Report Hints That Feds Might Keep 54.5 MPG CAFE Target

Steph Willems
by Steph Willems
report hints that feds might keep 54 5 mpg cafe target

The federal agencies reviewing the country’s corporate average fuel economy (CAFE) targets are pleasantly surprised by the amount of fuel-saving technology in modern vehicles, and hint that the target they decided on back in 2011 is still doable.

Those agencies just released a technical assessment report (TAR) to guide the review process. In it, they figured that vehicles will average between 50 and 52.6 miles per gallon by the target year of 2025 — if gas stays stable and consumers continue buying SUVs and trucks.

That’s not too far off the original target, and judging by the optimistic tone of the report, it’s likely the 54.5 mpg mandate will stay intact.

When regulators set the 2025 CAFE target, it served as a steep challenge to automakers. Backlash continues to this day, especially from the Alliance of Automobile Manufacturers — complexity adds cost being their main argument. However, the last five years saw huge advances in technology designed to wring more power and mileage out of vehicles, especially gasoline-powered ones.

The Draft TAR was issued by the U.S. Environmental Protection Agency, National Highway Transportation Safety Administration and the California Air Resources Board. A 60-day public comment period follows, after which the agencies go to work on a proposed determination (expected in mid-2017).

The level of new technology in the marketplace encouraged all agencies, which expect more fuel-sipping advances:

It is clear that the automotive industry is innovating and bringing new technology to market at a rapid pace and neither of the respective agency analyses reflects all of the latest and emerging technologies that may be available in the 2022-2025 time frame. For example, the agencies were not able for this Draft TAR to evaluate the potential for technologies such as electric turbocharging, variable compression ratio, skip-fire cylinder deactivation, and P2-configuration mildhybridization. These technologies may provide further cost-effective reductions in GHG emissions and fuel consumption.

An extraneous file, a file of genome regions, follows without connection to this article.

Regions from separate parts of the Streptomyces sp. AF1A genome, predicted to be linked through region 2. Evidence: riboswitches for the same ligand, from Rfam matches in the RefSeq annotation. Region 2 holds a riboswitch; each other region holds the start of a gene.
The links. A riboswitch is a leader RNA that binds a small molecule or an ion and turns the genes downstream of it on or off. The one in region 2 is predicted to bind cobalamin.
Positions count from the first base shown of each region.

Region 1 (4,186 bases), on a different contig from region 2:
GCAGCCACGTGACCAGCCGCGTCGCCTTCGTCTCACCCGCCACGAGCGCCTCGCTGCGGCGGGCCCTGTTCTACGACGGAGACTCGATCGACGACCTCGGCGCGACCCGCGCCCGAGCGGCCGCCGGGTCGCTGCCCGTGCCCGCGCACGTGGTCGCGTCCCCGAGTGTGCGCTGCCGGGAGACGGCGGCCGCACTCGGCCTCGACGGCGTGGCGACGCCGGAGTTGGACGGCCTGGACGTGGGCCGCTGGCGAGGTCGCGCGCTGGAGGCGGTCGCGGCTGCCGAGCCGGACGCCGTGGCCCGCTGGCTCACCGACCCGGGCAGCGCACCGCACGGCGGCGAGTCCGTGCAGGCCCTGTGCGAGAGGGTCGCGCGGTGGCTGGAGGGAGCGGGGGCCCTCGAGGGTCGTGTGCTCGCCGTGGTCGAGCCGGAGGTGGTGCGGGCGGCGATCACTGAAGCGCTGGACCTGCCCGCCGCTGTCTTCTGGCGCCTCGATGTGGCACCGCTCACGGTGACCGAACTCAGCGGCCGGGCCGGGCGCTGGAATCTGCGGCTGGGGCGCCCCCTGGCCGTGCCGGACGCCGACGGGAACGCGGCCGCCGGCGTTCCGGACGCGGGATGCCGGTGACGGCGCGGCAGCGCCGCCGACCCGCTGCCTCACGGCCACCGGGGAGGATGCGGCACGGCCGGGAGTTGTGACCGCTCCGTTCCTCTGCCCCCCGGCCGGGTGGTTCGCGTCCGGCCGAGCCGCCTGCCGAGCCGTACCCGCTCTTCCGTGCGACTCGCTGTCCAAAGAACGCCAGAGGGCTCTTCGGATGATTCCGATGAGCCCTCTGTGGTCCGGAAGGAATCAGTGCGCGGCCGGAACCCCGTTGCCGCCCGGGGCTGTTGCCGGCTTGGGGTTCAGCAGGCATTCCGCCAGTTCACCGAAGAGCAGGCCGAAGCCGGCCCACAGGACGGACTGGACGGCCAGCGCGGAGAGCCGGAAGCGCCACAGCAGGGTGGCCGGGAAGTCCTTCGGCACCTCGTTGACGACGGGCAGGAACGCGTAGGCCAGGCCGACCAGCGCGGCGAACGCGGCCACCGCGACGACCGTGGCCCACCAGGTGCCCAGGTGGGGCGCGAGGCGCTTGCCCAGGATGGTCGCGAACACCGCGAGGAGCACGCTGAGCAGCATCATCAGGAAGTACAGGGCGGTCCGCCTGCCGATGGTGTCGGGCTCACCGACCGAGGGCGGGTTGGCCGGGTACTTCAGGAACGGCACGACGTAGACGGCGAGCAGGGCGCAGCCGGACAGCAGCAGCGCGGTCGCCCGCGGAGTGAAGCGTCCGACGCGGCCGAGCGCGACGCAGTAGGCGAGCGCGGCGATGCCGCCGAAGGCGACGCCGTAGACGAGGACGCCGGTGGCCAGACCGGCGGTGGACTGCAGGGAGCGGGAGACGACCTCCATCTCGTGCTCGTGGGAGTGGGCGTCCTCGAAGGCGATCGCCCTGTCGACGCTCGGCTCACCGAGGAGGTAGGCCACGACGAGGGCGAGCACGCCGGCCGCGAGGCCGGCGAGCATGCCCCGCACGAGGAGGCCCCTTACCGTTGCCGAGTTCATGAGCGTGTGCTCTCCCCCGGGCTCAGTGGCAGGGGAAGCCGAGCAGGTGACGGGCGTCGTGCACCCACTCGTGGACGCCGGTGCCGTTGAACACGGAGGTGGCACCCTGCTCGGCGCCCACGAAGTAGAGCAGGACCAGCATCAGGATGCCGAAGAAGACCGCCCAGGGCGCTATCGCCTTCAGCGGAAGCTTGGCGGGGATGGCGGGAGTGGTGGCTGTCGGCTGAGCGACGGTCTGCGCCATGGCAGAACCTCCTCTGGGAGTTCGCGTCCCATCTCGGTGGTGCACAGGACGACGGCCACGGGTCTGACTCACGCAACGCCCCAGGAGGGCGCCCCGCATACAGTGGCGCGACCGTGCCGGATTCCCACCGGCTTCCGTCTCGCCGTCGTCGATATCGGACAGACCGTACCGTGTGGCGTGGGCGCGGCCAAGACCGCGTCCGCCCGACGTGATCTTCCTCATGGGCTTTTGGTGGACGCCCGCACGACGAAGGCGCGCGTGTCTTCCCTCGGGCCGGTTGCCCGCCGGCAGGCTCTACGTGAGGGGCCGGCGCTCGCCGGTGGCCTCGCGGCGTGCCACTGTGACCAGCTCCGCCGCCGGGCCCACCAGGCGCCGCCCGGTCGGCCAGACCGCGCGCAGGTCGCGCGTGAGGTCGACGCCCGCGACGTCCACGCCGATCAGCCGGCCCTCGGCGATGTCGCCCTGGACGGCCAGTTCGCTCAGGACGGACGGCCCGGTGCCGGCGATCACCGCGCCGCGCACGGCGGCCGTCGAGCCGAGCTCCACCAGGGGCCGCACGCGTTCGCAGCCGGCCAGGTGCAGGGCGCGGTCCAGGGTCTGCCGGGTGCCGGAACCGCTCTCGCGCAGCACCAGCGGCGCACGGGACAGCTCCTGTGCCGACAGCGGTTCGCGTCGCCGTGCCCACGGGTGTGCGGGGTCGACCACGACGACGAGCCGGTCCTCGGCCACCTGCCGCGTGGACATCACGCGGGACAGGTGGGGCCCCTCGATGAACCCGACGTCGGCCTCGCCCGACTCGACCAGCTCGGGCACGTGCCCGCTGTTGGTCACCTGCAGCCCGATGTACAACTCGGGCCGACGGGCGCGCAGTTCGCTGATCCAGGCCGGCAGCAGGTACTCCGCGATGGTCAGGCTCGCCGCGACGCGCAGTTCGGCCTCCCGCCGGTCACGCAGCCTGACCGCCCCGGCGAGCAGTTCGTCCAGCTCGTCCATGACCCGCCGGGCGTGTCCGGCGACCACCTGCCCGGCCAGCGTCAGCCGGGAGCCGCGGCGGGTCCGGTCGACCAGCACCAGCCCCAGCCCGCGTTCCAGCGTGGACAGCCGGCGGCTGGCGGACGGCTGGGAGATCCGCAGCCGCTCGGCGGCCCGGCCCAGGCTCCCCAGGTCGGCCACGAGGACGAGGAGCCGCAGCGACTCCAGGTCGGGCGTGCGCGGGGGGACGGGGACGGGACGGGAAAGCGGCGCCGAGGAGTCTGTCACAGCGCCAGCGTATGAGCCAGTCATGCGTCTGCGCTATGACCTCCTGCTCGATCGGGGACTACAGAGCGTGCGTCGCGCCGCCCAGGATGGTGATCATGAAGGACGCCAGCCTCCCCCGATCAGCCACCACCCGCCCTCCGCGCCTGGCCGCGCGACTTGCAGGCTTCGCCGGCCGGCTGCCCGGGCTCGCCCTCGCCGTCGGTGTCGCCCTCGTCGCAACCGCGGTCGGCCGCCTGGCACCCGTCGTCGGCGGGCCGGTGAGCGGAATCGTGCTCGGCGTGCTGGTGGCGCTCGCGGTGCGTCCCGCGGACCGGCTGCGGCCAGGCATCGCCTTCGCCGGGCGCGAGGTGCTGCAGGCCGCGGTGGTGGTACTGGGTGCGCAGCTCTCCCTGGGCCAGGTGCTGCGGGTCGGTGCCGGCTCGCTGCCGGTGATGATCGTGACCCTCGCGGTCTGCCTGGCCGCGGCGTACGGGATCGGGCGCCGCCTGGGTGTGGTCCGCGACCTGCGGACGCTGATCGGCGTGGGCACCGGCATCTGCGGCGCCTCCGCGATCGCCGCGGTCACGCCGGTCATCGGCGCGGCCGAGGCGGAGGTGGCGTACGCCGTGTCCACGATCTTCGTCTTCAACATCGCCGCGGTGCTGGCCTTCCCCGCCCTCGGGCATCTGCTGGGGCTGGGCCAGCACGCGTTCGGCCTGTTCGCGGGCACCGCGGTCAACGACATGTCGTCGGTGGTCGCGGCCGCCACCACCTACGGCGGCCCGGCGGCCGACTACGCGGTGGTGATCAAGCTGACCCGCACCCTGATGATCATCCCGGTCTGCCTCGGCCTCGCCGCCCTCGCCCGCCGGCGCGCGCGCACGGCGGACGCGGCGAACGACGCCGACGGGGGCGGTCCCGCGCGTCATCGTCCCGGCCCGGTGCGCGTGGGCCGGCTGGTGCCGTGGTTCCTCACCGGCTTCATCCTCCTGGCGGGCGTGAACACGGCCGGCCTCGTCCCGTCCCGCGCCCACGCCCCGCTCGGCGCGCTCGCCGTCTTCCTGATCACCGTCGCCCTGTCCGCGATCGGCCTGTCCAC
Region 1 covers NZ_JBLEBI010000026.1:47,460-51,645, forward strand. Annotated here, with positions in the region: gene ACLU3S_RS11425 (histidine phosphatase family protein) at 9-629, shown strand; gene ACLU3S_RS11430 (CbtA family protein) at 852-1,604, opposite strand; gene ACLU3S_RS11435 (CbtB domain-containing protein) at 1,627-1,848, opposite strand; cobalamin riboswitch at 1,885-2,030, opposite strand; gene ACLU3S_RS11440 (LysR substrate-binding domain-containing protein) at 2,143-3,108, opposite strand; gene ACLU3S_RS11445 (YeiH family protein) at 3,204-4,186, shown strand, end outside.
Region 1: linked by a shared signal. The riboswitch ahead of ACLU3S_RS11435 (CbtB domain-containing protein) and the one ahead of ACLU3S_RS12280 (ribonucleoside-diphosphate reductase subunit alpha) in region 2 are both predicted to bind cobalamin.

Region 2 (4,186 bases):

Shedding weight, boosting aerodynamics, and increasing the use of advanced gasoline engines and efficient transmissions will go a long way to reaching the target, the report finds. As for the perpetually looming electric vehicle revolution, the Draft TAR doesn’t think the marketplace needs to soak up huge amounts of EVs.

The reports states that “only modest amounts of hybridization, and very little full electrification (plug-in hybrid electric vehicles (PHEV) or electric vehicles (EV)) technology will be needed to meet the standards.”

Meeting EPA emissions targets would require EVs to reach close to three percent of the country’s vehicle fleet by 2025, while the CAFE target could be reached by a two percent (or slightly less) EV market share. It’s possible that the lower-cost 200-mile EVs poised to enter the market over the next two years could achieve this, though meeting the EPA’s target would be a real challenge.

When the agencies behind the report issue their final recommendation in April 2018, don’t be shocked to see the status quo maintained.

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  • Jeff S Jeff S on Jul 20, 2016

    I don't like any Government intervention but that will never happen. I don't want to give the Government any other excuse to raise taxes if they are going to waste the additional revenue. I wouldn't mind if the fuel tax were increased by 10 to 25 cents a gallon only if the increase were designated for road and bridge construction and repair and not for bike and walking paths. Let people drive what they want to drive and if they cannot afford to drive a vehicle that is less efficient then they should not buy it. Let the CAFE standards stand as they are, at least most of the manufacturers will adapt to them. Don't give the Government any more latitude to increase taxes or come up with additional taxes which they will spend like a drunken sailor.

    • Jacob Jacob on Jul 21, 2016

      The politicians know this. That's why USA has CAFE standards and Europeans their very expensive petrol.

  • Jacob Jacob on Jul 21, 2016

    Okay then! See you in a Prius a few years from now! Get used to a fake fly-by-wire brake pedal. Take care.

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